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Professor produces film about social, environmental impact of dam construction

Hatchet File Photo
A professor in the Milken Institute School of Public Health produced, co-directed and co-wrote the film “Sequestrada,” or “Kidnapped,” to raise awareness of the impact of a dam in Brazil on an indigenous population.

An associate professor of environmental and occupational health and sociology spent three years producing a film that explores the effects of a hydroelectric dam on the indigenous people of the Amazon.

Sabrina McCormick, the producer, co-director and co-writer of the film “Sequestrada,” or “Kidnapped,” said the film focuses on how the Belo Monte Dam in Brazil will cause flooding, deforestation and the displacement of indigenous people. McCormick said she hopes the film will inspire audiences to advocate on behalf of the Amazon and its inhabitants.

The Belo Monte Dam is part of Brazilian government officials’ plan to construct 60 large hydroelectric dams in the Amazon over the next 20 years, according to International Rivers, an organization that advocates for indigenous populations.

McCormick said the dam’s impending destruction has forced indigenous populations to migrate from their native lands to places like Altamira, Brazil. She said the influx of new populations into these areas has prompted increases in kidnappings and sex trafficking of children.

“When I first learned about it, I knew it was a super important project,” McCormick said. “But it wasn’t until several years ago that I decided, no matter how hard it was going to be, to make this film.”

She said the film focuses on a young girl in the Arara tribe, a group indigenous to the Brazilian Amazon, who is kidnapped by sex traffickers and must find a way to escape and return home to her family.

“We really use her story as a way to see behind or into this world where the dam is, has been built and will soon become functional or very likely,” McCormick said.

She said flooding resulting from the dam’s construction has displaced indigenous communities from their homes, which disrupts their health and cultural roots.

“What they’re losing is the place attachment to their communities and their ancestors and their history, which has effects on their ability to maintain their culture and their mental health and well-being,” she said.

The roughly 90-minute film will premiere Friday in New York and will be released Dec. 17 on iTunes, Google Play and other platforms, according to a release from the Milken Institute School of Public Health. McCormick said officials in the Dirksen Senate Office Building are hosting a special screening on Capitol Hill Dec. 9.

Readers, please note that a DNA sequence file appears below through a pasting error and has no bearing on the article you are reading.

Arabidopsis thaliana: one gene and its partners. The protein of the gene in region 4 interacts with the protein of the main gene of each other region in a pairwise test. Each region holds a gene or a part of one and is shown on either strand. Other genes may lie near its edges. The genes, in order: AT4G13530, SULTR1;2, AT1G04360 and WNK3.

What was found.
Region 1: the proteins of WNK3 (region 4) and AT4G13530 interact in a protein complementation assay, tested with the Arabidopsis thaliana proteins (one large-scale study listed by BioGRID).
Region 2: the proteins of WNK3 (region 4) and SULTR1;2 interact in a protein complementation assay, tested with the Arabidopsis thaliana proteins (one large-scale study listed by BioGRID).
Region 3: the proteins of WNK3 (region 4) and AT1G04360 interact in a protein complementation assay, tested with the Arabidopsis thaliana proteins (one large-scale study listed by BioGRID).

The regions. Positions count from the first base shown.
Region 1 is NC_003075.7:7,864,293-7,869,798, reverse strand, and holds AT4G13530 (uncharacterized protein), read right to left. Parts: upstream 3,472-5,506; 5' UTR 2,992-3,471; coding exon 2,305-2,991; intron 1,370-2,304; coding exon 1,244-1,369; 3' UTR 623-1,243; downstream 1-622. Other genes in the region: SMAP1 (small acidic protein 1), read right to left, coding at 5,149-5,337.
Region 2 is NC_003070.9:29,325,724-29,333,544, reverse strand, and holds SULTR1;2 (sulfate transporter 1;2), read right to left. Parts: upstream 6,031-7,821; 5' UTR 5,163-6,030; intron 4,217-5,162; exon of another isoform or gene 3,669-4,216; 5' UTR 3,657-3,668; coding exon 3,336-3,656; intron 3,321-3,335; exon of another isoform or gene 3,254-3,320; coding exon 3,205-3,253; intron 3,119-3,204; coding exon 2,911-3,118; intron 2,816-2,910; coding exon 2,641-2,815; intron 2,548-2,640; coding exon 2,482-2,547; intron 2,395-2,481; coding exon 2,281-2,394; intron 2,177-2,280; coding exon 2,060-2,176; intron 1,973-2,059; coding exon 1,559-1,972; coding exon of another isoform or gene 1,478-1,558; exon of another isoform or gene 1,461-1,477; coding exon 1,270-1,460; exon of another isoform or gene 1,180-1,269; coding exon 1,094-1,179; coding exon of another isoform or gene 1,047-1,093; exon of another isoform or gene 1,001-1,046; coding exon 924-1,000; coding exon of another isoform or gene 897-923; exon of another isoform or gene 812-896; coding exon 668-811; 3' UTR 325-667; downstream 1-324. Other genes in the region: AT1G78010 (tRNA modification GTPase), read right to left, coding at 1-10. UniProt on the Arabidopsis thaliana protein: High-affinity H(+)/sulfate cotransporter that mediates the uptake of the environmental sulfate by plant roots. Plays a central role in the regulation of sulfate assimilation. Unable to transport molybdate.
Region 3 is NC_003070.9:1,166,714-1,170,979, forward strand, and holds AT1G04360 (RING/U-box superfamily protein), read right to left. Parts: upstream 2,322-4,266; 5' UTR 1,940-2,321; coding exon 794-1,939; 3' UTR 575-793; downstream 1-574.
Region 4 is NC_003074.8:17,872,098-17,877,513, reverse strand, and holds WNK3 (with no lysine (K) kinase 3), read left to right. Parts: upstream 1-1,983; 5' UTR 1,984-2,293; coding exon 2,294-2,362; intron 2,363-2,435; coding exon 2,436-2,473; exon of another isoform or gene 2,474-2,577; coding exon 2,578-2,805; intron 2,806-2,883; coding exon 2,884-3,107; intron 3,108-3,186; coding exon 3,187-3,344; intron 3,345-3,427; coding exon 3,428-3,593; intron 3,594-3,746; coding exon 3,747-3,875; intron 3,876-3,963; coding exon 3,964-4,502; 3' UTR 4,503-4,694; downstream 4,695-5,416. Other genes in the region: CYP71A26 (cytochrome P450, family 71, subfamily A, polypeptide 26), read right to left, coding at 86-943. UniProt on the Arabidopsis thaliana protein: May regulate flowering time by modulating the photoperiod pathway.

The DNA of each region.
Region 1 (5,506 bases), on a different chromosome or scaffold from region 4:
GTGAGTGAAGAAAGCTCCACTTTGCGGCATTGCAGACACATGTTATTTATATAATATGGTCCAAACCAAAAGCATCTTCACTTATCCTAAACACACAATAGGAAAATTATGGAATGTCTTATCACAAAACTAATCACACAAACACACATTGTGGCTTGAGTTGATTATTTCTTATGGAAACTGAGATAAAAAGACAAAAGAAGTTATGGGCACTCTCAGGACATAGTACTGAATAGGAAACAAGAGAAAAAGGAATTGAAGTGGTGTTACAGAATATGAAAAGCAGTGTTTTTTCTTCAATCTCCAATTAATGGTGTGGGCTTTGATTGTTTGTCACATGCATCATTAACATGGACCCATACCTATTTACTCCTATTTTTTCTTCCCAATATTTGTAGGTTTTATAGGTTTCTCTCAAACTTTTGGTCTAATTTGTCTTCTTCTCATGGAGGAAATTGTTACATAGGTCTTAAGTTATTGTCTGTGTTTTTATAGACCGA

McCormick said she wants to address climate change and Amazonian degradation because Americans tend to be “detached” from global environmental issues. She said she hopes the film allows audiences to empathize with a situation that is foreign to them.

“It’s hard to think beyond our own immediate circumstances to the way that the rest of the world might affect us. It’s just that it’s a challenge to the human psyche,” she said.

McCormick said using a narrative structure for the film creates a stronger connection between viewers and the “emotional” story than a strictly fact-based documentary film would. She said she hopes audiences will empathize with the young lead character and demand that policymakers stop building large dams like the Monte Belo.

“Reaching the human heart is more important than reaching the human mind,” McCormick said.

Environmental experts who study the Amazon said audiences will empathize with the young girl’s struggles, which will raise awareness and inspire people to take action on issues affecting the Amazon.

Eve Bratman, an assistant professor of environmental studies at Franklin and Marshall College, said the forced relocation of indigenous people from native lands to urban communities has divested them of their cultural attachment to the rainforest. She said the dam’s construction will cause flooding and decrease fish populations, which throws indigenous peoples’ river-based lifestyle “into chaos.”

“That meant lifestyle changes that make their current ways of living completely unrecognizable from how they were in the past,” Bratman said.

Peter Klein, an assistant professor of sociology and environmental and urban studies at Bard College, said the film gives a voice to tribes, like the Arara, that are often quashed. Klein said Belo Monte has received ample media coverage as the fourth largest hydroelectric dam in the world, but news outlets have not covered how the dam impacts indigenous populations.

“To have the voice and images of the people being affected, being able to share their own story, I think is something very valuable,” he said.

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